Jerzy Pniewski and Leopold Infeld Colloquium - April 26, 2021
The next Jerzy Pniewski and Leopold Infeld Colloquium of the Faculty of Physics will be held on (this) Monday, APRIL THE 26TH, at 4.30 PM.
This time we will listen to two lectures on the hot topic in the last days, which is the g-2 problem for the muon. It is an interdisciplinary topic, important not only for physicist working in the domain elementary particles.
The lectures will be:
FIRST RESULTS FROM THE MUON G-2 EXPERIMENT IN FERMILAB delivered by DR. BRENDAN KIBURG (FNAL, USA)
THEORETICAL PREDICTIONS AND INTERPRETATIONS OF THE FERMILAB G-2 RESULT delivered by PROF. DOMINIK STOECKINGER (TECHNICAL UNIVERSITY DRESDEN, GERMANY).
The abstracts of the lectures are provided below this message.
Here is a link to the Colloquium on the Zoom platform:
Meeting ID: 938 8168 7598
You are welcome to join the meeting 15-30 minutes before the Colloquium to talk or chat in an informal atmosphere.
DR BRENDAN KIBURG (FERMILAB): FIRST RESULTS FROM THE MUON G-2 EXPERIMENT AT FERMILAB
The Muon g-2 Experiment recently reported a new measurement of the anomalous magnetic moment of the muon with a precision of 0.46 parts-per-million. This result is in good agreement with the previous experimental measurement from Brookhaven National Laboratory and has increased the tension with the Standard Model calculation to 4.2 standard deviations, strengthening hints of New Physics. This talk will give a brief description of the experimental history and will provide an overview of the measurement challenges and analysis techniques.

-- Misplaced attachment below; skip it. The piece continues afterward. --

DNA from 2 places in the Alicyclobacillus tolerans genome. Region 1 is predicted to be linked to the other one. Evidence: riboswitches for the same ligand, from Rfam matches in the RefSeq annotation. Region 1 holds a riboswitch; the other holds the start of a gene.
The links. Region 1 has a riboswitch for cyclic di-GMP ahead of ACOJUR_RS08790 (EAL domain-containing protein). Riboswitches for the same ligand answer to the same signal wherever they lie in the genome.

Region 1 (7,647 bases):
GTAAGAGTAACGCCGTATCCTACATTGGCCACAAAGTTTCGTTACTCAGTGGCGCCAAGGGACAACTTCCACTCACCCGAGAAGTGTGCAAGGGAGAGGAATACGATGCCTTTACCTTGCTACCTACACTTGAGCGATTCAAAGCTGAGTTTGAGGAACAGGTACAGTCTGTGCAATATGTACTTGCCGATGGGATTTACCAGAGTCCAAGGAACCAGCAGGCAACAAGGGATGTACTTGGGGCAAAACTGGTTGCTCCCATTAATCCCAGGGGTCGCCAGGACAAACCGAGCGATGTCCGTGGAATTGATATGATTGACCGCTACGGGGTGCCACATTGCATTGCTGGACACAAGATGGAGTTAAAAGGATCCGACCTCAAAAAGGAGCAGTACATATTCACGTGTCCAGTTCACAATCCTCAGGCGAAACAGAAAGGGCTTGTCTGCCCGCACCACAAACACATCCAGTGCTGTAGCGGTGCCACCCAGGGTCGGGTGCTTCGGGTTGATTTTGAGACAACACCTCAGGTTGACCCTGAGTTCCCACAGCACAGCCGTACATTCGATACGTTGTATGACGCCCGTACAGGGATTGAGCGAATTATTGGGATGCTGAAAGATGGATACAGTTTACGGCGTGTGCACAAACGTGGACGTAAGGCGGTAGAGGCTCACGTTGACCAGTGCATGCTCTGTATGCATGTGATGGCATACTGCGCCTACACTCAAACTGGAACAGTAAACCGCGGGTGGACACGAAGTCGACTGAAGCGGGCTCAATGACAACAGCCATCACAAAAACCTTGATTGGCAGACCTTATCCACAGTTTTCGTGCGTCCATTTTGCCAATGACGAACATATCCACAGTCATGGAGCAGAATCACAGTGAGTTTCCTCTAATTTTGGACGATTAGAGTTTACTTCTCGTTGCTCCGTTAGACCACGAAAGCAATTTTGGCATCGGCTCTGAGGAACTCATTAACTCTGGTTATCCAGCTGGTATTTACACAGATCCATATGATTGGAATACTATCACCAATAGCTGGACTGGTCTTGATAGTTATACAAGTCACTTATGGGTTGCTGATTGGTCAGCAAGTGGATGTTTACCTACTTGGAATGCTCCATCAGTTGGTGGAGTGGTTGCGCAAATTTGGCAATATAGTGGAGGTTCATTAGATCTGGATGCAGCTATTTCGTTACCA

PROF. DOMINIK STOECKINGER (TU DRESDEN): THEORY PREDICTIONS AND INTERPRETATIONS OF THE FERMILAB
The quantity g-2 of the muon is sensitive to all known elementary particles and all forces between them. In the Standard Model of particle physics a highly precise prediction is possible. The observed deviation from the Standard Model might be due to additional, so far unknown particles or forces. The talk will briefly explain the status of the Standard Model prediction and give an overview of potential implications for physics beyond the Standard Model.